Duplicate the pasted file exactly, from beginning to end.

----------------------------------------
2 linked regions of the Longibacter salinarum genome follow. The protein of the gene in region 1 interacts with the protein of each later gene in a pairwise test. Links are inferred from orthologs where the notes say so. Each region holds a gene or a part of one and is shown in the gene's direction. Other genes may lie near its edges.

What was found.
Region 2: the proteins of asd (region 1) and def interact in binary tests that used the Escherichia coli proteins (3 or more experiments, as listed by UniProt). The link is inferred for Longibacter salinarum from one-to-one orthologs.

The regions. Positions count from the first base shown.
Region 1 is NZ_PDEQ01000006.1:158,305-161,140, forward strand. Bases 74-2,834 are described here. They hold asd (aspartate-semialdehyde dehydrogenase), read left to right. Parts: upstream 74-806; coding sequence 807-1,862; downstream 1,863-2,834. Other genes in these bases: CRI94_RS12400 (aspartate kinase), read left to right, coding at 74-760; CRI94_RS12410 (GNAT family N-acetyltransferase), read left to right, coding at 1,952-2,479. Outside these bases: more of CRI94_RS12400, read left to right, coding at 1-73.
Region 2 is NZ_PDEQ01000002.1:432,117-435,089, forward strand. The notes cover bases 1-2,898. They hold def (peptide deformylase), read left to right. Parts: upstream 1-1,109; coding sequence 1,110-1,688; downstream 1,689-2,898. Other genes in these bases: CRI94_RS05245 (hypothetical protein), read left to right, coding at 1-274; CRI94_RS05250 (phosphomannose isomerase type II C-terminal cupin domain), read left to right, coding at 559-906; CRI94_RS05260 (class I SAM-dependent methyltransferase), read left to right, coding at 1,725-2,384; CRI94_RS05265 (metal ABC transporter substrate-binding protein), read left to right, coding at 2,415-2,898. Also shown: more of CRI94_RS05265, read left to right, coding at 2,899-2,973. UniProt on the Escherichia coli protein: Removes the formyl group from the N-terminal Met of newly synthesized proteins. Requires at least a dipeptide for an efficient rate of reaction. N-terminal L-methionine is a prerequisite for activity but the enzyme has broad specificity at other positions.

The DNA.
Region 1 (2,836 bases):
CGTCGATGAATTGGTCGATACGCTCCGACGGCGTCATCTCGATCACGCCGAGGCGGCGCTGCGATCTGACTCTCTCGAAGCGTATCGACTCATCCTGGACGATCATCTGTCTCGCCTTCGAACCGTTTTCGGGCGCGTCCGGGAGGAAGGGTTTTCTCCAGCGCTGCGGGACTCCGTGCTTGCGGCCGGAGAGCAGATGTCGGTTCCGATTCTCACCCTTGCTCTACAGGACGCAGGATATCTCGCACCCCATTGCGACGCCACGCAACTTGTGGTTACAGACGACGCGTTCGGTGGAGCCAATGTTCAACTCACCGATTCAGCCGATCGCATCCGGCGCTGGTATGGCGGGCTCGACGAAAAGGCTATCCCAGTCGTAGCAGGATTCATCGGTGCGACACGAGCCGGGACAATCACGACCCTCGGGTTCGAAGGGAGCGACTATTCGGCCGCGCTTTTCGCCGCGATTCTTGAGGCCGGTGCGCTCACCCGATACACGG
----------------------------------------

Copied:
2 linked regions of the Longibacter salinarum genome follow. The protein of the gene in region 1 interacts with the protein of each later gene in a pairwise test. Links are inferred from orthologs where the notes say so. Each region holds a gene or a part of one and is shown in the gene's direction. Other genes may lie near its edges.

What was found.
Region 2: the proteins of asd (region 1) and def interact in binary tests that used the Escherichia coli proteins (3 or more experiments, as listed by UniProt). The link is inferred for Longibacter salinarum from one-to-one orthologs.

The regions. Positions count from the first base shown.
Region 1 is NZ_PDEQ01000006.1:158,305-161,140, forward strand. Bases 74-2,834 are described here. They hold asd (aspartate-semialdehyde dehydrogenase), read left to right. Parts: upstream 74-806; coding sequence 807-1,862; downstream 1,863-2,834. Other genes in these bases: CRI94_RS12400 (aspartate kinase), read left to right, coding at 74-760; CRI94_RS12410 (GNAT family N-acetyltransferase), read left to right, coding at 1,952-2,479. Outside these bases: more of CRI94_RS12400, read left to right, coding at 1-73.
Region 2 is NZ_PDEQ01000002.1:432,117-435,089, forward strand. The notes cover bases 1-2,898. They hold def (peptide deformylase), read left to right. Parts: upstream 1-1,109; coding sequence 1,110-1,688; downstream 1,689-2,898. Other genes in these bases: CRI94_RS05245 (hypothetical protein), read left to right, coding at 1-274; CRI94_RS05250 (phosphomannose isomerase type II C-terminal cupin domain), read left to right, coding at 559-906; CRI94_RS05260 (class I SAM-dependent methyltransferase), read left to right, coding at 1,725-2,384; CRI94_RS05265 (metal ABC transporter substrate-binding protein), read left to right, coding at 2,415-2,898. Also shown: more of CRI94_RS05265, read left to right, coding at 2,899-2,973. UniProt on the Escherichia coli protein: Removes the formyl group from the N-terminal Met of newly synthesized proteins. Requires at least a dipeptide for an efficient rate of reaction. N-terminal L-methionine is a prerequisite for activity but the enzyme has broad specificity at other positions.

The DNA.
Region 1 (2,836 bases):
CGTCGATGAATTGGTCGATACGCTCCGACGGCGTCATCTCGATCACGCCGAGGCGGCGCTGCGATCTGACTCTCTCGAAGCGTATCGACTCATCCTGGACGATCATCTGTCTCGCCTTCGAACCGTTTTCGGGCGCGTCCGGGAGGAAGGGTTTTCTCCAGCGCTGCGGGACTCCGTGCTTGCGGCCGGAGAGCAGATGTCGGTTCCGATTCTCACCCTTGCTCTACAGGACGCAGGATATCTCGCACCCCATTGCGACGCCACGCAACTTGTGGTTACAGACGACGCGTTCGGTGGAGCCAATGTTCAACTCACCGATTCAGCCGATCGCATCCGGCGCTGGTATGGCGGGCTCGACGAAAAGGCTATCCCAGTCGTAGCAGGATTCATCGGTGCGACACGAGCCGGGACAATCACGACCCTCGGGTTCGAAGGGAGCGACTATTCGGCCGCGCTTTTCGCCGCGATTCTTGAGGCCGGTGCGCTCACCCGATACACGG